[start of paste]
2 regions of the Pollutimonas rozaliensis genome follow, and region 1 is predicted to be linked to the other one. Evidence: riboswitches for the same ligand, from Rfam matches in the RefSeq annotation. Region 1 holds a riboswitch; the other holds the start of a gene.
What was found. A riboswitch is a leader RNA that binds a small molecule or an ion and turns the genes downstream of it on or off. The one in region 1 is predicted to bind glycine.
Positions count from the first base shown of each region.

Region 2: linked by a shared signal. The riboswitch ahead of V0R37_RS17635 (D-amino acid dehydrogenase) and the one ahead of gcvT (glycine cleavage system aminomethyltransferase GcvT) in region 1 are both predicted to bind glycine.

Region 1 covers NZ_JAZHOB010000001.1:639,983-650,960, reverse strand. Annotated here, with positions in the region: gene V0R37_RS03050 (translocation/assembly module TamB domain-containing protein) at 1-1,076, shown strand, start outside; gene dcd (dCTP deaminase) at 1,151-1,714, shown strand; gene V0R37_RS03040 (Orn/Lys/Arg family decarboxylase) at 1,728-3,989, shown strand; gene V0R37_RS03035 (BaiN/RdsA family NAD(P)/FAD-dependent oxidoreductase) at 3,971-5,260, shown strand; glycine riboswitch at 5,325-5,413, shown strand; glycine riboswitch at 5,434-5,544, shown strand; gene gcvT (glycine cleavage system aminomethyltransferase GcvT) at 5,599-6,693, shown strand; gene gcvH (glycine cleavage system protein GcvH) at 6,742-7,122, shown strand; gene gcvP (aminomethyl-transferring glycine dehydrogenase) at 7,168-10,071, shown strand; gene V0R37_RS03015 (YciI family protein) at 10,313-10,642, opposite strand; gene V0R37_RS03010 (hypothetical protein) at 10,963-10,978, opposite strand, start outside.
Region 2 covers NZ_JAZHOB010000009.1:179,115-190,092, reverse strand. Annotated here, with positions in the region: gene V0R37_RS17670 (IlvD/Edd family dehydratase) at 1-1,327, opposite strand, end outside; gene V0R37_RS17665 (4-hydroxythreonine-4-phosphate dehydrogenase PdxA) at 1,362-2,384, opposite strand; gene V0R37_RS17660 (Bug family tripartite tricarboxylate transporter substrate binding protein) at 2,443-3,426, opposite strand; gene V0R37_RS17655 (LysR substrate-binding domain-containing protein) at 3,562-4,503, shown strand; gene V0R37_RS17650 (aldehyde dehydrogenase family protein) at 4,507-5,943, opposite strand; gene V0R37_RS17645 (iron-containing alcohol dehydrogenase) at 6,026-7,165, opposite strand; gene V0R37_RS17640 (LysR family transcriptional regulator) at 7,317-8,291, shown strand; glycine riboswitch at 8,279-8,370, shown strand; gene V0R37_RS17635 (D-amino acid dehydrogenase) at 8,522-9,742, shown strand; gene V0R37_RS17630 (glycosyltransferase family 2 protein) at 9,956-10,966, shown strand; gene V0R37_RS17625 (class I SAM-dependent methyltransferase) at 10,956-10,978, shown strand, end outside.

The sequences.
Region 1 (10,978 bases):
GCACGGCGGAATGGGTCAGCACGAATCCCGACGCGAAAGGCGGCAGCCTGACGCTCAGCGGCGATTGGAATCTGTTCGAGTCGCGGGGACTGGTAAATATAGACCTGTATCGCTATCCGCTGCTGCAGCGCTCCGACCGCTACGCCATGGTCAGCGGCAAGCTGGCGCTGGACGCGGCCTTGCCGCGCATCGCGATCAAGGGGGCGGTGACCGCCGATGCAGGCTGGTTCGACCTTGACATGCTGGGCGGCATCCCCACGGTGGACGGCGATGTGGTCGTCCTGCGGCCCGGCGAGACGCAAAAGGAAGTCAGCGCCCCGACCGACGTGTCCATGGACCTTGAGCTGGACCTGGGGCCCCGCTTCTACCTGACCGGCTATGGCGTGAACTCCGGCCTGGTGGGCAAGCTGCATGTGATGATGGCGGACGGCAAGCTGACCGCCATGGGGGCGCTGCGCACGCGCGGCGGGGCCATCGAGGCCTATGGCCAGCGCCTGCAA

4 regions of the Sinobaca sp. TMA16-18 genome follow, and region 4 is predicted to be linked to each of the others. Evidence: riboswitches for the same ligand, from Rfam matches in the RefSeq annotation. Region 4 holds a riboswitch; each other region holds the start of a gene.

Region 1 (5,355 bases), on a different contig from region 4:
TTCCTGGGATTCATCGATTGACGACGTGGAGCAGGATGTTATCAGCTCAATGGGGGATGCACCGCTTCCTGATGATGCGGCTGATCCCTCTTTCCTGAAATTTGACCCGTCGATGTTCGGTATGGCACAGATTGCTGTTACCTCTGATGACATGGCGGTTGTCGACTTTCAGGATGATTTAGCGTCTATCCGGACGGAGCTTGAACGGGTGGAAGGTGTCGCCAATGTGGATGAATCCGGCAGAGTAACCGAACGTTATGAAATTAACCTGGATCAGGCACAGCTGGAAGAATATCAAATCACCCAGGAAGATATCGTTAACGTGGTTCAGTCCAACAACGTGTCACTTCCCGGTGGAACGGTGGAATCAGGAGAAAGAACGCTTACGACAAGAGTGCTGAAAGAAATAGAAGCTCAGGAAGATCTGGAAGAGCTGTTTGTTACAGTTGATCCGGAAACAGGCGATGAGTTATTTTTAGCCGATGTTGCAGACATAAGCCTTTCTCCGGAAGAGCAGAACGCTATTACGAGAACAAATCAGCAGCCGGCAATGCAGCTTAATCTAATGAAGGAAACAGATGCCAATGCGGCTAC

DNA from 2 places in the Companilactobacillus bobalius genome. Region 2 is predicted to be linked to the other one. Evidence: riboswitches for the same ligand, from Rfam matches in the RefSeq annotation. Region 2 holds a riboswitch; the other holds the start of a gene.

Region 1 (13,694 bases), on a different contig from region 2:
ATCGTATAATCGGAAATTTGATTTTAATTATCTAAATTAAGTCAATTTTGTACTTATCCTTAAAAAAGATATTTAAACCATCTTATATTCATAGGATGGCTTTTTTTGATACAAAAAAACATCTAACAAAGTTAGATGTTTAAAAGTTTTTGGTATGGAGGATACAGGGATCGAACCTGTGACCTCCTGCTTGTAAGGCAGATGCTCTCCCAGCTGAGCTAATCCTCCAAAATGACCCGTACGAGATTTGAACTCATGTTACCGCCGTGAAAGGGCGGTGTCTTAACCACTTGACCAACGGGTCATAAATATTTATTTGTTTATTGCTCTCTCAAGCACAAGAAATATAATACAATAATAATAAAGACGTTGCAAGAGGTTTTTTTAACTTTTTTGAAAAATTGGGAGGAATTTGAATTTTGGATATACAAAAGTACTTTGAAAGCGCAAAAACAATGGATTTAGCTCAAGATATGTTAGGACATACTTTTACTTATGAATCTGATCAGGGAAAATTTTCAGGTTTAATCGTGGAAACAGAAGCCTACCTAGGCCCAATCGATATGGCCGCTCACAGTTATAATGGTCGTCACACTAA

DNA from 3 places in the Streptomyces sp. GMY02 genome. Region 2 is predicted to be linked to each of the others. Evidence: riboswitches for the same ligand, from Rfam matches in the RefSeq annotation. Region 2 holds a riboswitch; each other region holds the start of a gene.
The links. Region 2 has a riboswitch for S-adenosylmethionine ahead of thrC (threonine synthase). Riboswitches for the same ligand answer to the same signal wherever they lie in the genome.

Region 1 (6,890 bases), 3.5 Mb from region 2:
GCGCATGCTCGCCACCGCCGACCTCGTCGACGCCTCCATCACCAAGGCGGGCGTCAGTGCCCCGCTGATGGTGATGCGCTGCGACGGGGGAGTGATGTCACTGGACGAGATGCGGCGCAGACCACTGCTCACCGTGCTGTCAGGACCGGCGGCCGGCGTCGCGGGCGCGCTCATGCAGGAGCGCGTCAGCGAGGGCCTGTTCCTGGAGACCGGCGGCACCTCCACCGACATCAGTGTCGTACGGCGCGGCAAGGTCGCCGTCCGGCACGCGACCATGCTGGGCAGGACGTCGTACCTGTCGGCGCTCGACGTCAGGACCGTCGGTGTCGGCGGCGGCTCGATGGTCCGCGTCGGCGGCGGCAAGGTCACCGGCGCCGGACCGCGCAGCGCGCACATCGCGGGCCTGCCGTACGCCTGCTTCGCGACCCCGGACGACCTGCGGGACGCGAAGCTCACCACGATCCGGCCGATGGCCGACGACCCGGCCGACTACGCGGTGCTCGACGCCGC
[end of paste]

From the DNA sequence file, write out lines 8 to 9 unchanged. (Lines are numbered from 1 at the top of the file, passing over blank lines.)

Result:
Region 1 (10,978 bases):
GCACGGCGGAATGGGTCAGCACGAATCCCGACGCGAAAGGCGGCAGCCTGACGCTCAGCGGCGATTGGAATCTGTTCGAGTCGCGGGGACTGGTAAATATAGACCTGTATCGCTATCCGCTGCTGCAGCGCTCCGACCGCTACGCCATGGTCAGCGGCAAGCTGGCGCTGGACGCGGCCTTGCCGCGCATCGCGATCAAGGGGGCGGTGACCGCCGATGCAGGCTGGTTCGACCTTGACATGCTGGGCGGCATCCCCACGGTGGACGGCGATGTGGTCGTCCTGCGGCCCGGCGAGACGCAAAAGGAAGTCAGCGCCCCGACCGACGTGTCCATGGACCTTGAGCTGGACCTGGGGCCCCGCTTCTACCTGACCGGCTATGGCGTGAACTCCGGCCTGGTGGGCAAGCTGCATGTGATGATGGCGGACGGCAAGCTGACCGCCATGGGGGCGCTGCGCACGCGCGGCGGGGCCATCGAGGCCTATGGCCAGCGCCTGCAA